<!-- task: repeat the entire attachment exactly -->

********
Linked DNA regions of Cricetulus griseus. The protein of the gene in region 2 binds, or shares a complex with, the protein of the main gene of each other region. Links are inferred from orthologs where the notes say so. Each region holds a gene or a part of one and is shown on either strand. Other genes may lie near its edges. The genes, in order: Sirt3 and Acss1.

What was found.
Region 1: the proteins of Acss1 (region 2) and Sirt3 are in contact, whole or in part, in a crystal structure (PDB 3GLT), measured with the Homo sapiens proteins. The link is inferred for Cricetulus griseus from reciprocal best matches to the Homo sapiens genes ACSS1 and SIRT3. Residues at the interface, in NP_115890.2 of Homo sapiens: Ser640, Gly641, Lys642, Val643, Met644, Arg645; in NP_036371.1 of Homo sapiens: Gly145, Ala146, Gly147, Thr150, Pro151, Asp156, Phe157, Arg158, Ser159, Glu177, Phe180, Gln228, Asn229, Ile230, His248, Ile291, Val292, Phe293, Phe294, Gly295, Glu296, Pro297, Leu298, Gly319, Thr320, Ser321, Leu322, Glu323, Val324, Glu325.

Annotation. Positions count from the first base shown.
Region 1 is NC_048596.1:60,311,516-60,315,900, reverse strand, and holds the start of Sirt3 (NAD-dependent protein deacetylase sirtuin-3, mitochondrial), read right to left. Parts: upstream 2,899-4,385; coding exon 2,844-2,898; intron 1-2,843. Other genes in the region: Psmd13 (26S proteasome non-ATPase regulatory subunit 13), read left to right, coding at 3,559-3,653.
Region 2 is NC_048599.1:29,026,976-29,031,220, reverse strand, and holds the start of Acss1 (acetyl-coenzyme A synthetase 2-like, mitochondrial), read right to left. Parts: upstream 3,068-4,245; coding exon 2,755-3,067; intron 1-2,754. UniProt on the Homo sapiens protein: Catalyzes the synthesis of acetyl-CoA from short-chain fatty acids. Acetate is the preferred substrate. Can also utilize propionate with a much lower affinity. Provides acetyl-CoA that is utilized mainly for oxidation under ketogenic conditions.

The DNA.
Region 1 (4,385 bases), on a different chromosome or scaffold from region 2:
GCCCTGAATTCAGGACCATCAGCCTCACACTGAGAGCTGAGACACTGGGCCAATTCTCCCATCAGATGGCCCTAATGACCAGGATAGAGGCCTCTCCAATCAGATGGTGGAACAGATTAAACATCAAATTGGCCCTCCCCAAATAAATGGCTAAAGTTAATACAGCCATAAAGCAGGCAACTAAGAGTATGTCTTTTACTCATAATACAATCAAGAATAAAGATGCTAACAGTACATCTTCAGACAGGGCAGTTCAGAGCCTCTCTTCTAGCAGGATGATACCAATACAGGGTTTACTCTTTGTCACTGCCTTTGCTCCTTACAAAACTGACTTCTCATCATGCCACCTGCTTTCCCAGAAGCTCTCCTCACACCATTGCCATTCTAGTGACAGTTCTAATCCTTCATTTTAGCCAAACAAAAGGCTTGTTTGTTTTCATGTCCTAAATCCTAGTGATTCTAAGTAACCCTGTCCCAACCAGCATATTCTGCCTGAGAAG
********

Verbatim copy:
Linked DNA regions of Cricetulus griseus. The protein of the gene in region 2 binds, or shares a complex with, the protein of the main gene of each other region. Links are inferred from orthologs where the notes say so. Each region holds a gene or a part of one and is shown on either strand. Other genes may lie near its edges. The genes, in order: Sirt3 and Acss1.

What was found.
Region 1: the proteins of Acss1 (region 2) and Sirt3 are in contact, whole or in part, in a crystal structure (PDB 3GLT), measured with the Homo sapiens proteins. The link is inferred for Cricetulus griseus from reciprocal best matches to the Homo sapiens genes ACSS1 and SIRT3. Residues at the interface, in NP_115890.2 of Homo sapiens: Ser640, Gly641, Lys642, Val643, Met644, Arg645; in NP_036371.1 of Homo sapiens: Gly145, Ala146, Gly147, Thr150, Pro151, Asp156, Phe157, Arg158, Ser159, Glu177, Phe180, Gln228, Asn229, Ile230, His248, Ile291, Val292, Phe293, Phe294, Gly295, Glu296, Pro297, Leu298, Gly319, Thr320, Ser321, Leu322, Glu323, Val324, Glu325.

Annotation. Positions count from the first base shown.
Region 1 is NC_048596.1:60,311,516-60,315,900, reverse strand, and holds the start of Sirt3 (NAD-dependent protein deacetylase sirtuin-3, mitochondrial), read right to left. Parts: upstream 2,899-4,385; coding exon 2,844-2,898; intron 1-2,843. Other genes in the region: Psmd13 (26S proteasome non-ATPase regulatory subunit 13), read left to right, coding at 3,559-3,653.
Region 2 is NC_048599.1:29,026,976-29,031,220, reverse strand, and holds the start of Acss1 (acetyl-coenzyme A synthetase 2-like, mitochondrial), read right to left. Parts: upstream 3,068-4,245; coding exon 2,755-3,067; intron 1-2,754. UniProt on the Homo sapiens protein: Catalyzes the synthesis of acetyl-CoA from short-chain fatty acids. Acetate is the preferred substrate. Can also utilize propionate with a much lower affinity. Provides acetyl-CoA that is utilized mainly for oxidation under ketogenic conditions.

The DNA.
Region 1 (4,385 bases), on a different chromosome or scaffold from region 2:
GCCCTGAATTCAGGACCATCAGCCTCACACTGAGAGCTGAGACACTGGGCCAATTCTCCCATCAGATGGCCCTAATGACCAGGATAGAGGCCTCTCCAATCAGATGGTGGAACAGATTAAACATCAAATTGGCCCTCCCCAAATAAATGGCTAAAGTTAATACAGCCATAAAGCAGGCAACTAAGAGTATGTCTTTTACTCATAATACAATCAAGAATAAAGATGCTAACAGTACATCTTCAGACAGGGCAGTTCAGAGCCTCTCTTCTAGCAGGATGATACCAATACAGGGTTTACTCTTTGTCACTGCCTTTGCTCCTTACAAAACTGACTTCTCATCATGCCACCTGCTTTCCCAGAAGCTCTCCTCACACCATTGCCATTCTAGTGACAGTTCTAATCCTTCATTTTAGCCAAACAAAAGGCTTGTTTGTTTTCATGTCCTAAATCCTAGTGATTCTAAGTAACCCTGTCCCAACCAGCATATTCTGCCTGAGAAG